From time to time, the Jewish state is attacked with barrages of deadly rockets, which kill just a few Jews each time, because the vaunted Jewish intellect and great chunks of Jewish money have built domes of iron (and now, laser beams) to hide behind while our enemies take their potshots at us. Our carefully measured military responses take exquisite care to protect enemy civilians, and always stop before actually defeating the enemy. And afterwards, we avert our eyes as Gaza receives cash from Qatar and cement from Israel, ostensibly to help civilian victims of the conflict, but in fact is used by Hamas to dig more tunnels and build more rockets.

All our wars since 1948 have been, in a political sense, defensive. Even in 1967, when the IDF took control of great swaths of territory, including the heartland of the Land of Israel, one of the first acts of our leadership afterwards was to return the heart of the heartland, the Temple Mount, to Muslim Arab control. In following years, instead of a massive drive to settle the liberated and conquered lands and to drive our enemies out of them, our politicians tried to find ways to return them to our enemies in return for “peace.”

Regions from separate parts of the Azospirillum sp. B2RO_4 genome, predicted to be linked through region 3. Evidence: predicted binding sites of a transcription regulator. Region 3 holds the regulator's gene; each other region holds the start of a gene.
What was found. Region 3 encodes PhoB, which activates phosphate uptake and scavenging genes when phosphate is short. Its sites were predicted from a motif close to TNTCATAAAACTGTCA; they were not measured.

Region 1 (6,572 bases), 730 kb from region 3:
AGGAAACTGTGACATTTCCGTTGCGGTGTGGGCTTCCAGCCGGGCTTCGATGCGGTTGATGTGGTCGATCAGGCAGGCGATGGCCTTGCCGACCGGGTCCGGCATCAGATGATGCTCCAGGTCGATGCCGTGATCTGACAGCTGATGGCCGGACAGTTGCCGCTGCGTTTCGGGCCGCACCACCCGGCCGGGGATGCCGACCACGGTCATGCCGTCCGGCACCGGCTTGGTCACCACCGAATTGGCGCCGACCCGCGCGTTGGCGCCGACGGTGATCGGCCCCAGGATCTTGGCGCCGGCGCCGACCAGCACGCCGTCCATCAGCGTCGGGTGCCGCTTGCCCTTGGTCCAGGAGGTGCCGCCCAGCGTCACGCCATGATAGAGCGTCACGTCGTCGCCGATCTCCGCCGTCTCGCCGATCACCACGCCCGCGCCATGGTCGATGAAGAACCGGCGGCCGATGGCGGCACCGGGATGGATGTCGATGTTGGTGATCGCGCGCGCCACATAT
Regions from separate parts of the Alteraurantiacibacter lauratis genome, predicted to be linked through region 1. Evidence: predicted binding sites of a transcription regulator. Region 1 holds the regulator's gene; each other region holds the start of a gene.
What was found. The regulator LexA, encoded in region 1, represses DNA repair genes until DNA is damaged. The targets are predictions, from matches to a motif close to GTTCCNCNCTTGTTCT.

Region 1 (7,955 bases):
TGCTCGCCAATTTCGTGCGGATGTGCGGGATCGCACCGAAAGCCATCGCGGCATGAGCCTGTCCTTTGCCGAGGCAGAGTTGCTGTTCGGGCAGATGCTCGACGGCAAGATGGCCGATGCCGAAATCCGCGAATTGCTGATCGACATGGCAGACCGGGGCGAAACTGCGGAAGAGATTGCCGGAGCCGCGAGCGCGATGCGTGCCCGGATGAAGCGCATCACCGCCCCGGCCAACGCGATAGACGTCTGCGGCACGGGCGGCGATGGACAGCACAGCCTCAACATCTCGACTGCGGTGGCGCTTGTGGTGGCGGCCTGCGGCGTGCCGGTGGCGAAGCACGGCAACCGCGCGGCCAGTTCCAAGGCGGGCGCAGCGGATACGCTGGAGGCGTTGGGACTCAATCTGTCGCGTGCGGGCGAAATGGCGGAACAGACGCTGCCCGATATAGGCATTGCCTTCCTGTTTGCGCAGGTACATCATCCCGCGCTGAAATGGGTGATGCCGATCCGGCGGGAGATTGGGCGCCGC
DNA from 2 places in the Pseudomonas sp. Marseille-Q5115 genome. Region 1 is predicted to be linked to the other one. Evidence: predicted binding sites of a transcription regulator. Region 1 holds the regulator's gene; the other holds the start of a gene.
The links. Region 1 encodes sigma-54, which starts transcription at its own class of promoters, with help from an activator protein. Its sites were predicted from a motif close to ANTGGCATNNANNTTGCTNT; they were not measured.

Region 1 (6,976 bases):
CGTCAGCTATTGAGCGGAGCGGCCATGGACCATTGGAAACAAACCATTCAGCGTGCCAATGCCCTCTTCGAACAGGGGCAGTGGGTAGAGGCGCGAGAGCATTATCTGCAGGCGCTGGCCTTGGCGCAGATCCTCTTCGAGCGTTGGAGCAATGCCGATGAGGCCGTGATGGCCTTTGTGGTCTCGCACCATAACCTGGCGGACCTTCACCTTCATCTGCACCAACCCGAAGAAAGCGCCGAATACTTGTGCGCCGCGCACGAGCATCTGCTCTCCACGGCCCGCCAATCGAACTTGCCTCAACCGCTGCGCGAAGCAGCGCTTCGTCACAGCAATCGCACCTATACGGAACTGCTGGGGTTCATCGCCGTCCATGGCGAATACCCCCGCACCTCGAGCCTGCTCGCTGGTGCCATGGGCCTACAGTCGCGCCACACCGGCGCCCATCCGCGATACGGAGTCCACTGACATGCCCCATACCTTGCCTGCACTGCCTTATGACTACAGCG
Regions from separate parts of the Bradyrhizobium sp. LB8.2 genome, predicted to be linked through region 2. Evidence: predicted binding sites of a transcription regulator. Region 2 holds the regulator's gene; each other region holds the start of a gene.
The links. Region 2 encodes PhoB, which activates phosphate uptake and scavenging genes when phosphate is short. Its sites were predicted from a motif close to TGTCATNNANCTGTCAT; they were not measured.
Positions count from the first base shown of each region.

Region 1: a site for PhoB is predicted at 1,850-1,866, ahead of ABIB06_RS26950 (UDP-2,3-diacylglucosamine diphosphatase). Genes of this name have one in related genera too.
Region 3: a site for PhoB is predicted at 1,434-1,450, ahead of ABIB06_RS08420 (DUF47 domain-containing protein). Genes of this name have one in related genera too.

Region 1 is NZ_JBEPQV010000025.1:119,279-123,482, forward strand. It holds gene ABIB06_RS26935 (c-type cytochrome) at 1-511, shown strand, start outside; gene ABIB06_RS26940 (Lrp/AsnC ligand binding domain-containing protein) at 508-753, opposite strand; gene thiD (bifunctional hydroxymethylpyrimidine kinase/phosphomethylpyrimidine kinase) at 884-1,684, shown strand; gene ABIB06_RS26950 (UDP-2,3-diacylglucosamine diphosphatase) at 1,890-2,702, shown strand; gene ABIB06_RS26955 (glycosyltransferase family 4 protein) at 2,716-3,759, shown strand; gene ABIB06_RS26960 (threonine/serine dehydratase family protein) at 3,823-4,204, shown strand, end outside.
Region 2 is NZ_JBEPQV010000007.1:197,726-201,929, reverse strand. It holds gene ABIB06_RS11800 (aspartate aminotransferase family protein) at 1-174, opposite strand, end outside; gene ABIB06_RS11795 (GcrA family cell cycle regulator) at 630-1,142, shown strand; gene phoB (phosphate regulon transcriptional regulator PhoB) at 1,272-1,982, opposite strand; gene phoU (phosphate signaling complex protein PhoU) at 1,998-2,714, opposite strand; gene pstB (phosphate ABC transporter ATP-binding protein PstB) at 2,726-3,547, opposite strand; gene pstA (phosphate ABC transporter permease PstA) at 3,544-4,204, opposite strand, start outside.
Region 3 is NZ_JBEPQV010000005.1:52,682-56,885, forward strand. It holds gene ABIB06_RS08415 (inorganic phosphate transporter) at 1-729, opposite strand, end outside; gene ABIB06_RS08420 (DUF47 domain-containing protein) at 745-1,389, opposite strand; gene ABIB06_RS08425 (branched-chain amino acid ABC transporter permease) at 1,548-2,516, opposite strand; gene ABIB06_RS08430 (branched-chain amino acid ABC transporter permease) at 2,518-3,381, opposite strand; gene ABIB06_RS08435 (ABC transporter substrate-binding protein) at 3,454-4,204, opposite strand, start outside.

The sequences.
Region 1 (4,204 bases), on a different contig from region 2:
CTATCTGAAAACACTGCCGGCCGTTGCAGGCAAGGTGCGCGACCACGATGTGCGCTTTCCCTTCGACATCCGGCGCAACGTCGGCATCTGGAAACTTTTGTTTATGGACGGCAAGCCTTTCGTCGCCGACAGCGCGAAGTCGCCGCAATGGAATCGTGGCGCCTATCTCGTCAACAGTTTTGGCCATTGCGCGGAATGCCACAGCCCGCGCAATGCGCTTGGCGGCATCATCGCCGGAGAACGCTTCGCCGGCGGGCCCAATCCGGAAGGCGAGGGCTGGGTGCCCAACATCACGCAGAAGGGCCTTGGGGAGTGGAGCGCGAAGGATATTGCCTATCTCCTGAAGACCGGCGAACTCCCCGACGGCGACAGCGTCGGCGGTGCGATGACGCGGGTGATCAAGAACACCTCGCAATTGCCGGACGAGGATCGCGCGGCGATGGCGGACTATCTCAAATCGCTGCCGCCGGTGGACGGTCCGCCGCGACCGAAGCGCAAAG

The message that we have been broadcasting non-stop for the last few decades, and that our enemies have been receiving loud and clear, is that “we will defend ourselves, but only just enough to stop your immediate assault.” So naturally, as soon as they can, they try again. And the same goes for our response to terrorism, both large and small-scale. Apprehended terrorists, even mass murderers, are temporarily incarcerated in institutions that they to a great extent control, while their families are richly rewarded by the Palestinian Authority, with money that comes from Israel, Europe, and the USA.